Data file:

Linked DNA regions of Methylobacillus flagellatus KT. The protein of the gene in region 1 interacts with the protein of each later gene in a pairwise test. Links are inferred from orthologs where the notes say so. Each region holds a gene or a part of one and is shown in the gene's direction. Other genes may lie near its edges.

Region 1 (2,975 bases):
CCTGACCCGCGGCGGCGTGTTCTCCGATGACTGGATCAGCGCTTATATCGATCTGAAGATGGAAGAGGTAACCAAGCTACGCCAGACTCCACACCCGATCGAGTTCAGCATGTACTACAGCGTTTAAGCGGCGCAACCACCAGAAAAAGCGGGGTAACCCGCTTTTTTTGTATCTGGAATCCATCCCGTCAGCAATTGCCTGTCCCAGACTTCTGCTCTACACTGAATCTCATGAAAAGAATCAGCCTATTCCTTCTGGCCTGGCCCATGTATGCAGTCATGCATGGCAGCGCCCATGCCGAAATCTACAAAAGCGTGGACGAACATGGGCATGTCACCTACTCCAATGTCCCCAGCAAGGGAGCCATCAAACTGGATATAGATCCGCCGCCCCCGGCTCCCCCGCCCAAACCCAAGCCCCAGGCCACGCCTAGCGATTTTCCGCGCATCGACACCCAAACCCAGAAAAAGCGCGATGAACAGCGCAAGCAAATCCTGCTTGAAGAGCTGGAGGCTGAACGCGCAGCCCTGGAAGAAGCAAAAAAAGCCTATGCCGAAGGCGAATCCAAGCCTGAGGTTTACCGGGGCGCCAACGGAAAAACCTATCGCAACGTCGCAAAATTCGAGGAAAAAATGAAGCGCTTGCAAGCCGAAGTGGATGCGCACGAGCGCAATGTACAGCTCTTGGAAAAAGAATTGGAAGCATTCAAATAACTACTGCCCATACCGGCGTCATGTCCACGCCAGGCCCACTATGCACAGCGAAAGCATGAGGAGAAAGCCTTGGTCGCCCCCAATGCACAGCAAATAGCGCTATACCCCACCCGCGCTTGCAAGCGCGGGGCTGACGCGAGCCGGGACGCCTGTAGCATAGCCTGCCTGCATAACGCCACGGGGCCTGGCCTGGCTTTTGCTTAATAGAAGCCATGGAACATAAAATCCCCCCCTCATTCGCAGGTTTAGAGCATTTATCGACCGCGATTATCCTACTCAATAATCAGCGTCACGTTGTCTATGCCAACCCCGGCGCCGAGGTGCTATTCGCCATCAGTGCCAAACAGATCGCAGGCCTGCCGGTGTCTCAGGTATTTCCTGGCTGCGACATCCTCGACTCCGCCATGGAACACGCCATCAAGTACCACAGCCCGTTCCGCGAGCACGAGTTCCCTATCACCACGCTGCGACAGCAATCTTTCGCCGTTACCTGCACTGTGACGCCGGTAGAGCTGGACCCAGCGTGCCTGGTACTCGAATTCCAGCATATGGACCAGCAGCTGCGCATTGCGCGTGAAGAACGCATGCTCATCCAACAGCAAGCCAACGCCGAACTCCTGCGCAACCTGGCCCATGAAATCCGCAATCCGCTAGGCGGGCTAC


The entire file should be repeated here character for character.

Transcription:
Linked DNA regions of Methylobacillus flagellatus KT. The protein of the gene in region 1 interacts with the protein of each later gene in a pairwise test. Links are inferred from orthologs where the notes say so. Each region holds a gene or a part of one and is shown in the gene's direction. Other genes may lie near its edges.

Region 1 (2,975 bases):
CCTGACCCGCGGCGGCGTGTTCTCCGATGACTGGATCAGCGCTTATATCGATCTGAAGATGGAAGAGGTAACCAAGCTACGCCAGACTCCACACCCGATCGAGTTCAGCATGTACTACAGCGTTTAAGCGGCGCAACCACCAGAAAAAGCGGGGTAACCCGCTTTTTTTGTATCTGGAATCCATCCCGTCAGCAATTGCCTGTCCCAGACTTCTGCTCTACACTGAATCTCATGAAAAGAATCAGCCTATTCCTTCTGGCCTGGCCCATGTATGCAGTCATGCATGGCAGCGCCCATGCCGAAATCTACAAAAGCGTGGACGAACATGGGCATGTCACCTACTCCAATGTCCCCAGCAAGGGAGCCATCAAACTGGATATAGATCCGCCGCCCCCGGCTCCCCCGCCCAAACCCAAGCCCCAGGCCACGCCTAGCGATTTTCCGCGCATCGACACCCAAACCCAGAAAAAGCGCGATGAACAGCGCAAGCAAATCCTGCTTGAAGAGCTGGAGGCTGAACGCGCAGCCCTGGAAGAAGCAAAAAAAGCCTATGCCGAAGGCGAATCCAAGCCTGAGGTTTACCGGGGCGCCAACGGAAAAACCTATCGCAACGTCGCAAAATTCGAGGAAAAAATGAAGCGCTTGCAAGCCGAAGTGGATGCGCACGAGCGCAATGTACAGCTCTTGGAAAAAGAATTGGAAGCATTCAAATAACTACTGCCCATACCGGCGTCATGTCCACGCCAGGCCCACTATGCACAGCGAAAGCATGAGGAGAAAGCCTTGGTCGCCCCCAATGCACAGCAAATAGCGCTATACCCCACCCGCGCTTGCAAGCGCGGGGCTGACGCGAGCCGGGACGCCTGTAGCATAGCCTGCCTGCATAACGCCACGGGGCCTGGCCTGGCTTTTGCTTAATAGAAGCCATGGAACATAAAATCCCCCCCTCATTCGCAGGTTTAGAGCATTTATCGACCGCGATTATCCTACTCAATAATCAGCGTCACGTTGTCTATGCCAACCCCGGCGCCGAGGTGCTATTCGCCATCAGTGCCAAACAGATCGCAGGCCTGCCGGTGTCTCAGGTATTTCCTGGCTGCGACATCCTCGACTCCGCCATGGAACACGCCATCAAGTACCACAGCCCGTTCCGCGAGCACGAGTTCCCTATCACCACGCTGCGACAGCAATCTTTCGCCGTTACCTGCACTGTGACGCCGGTAGAGCTGGACCCAGCGTGCCTGGTACTCGAATTCCAGCATATGGACCAGCAGCTGCGCATTGCGCGTGAAGAACGCATGCTCATCCAACAGCAAGCCAACGCCGAACTCCTGCGCAACCTGGCCCATGAAATCCGCAATCCGCTAGGCGGGCTAC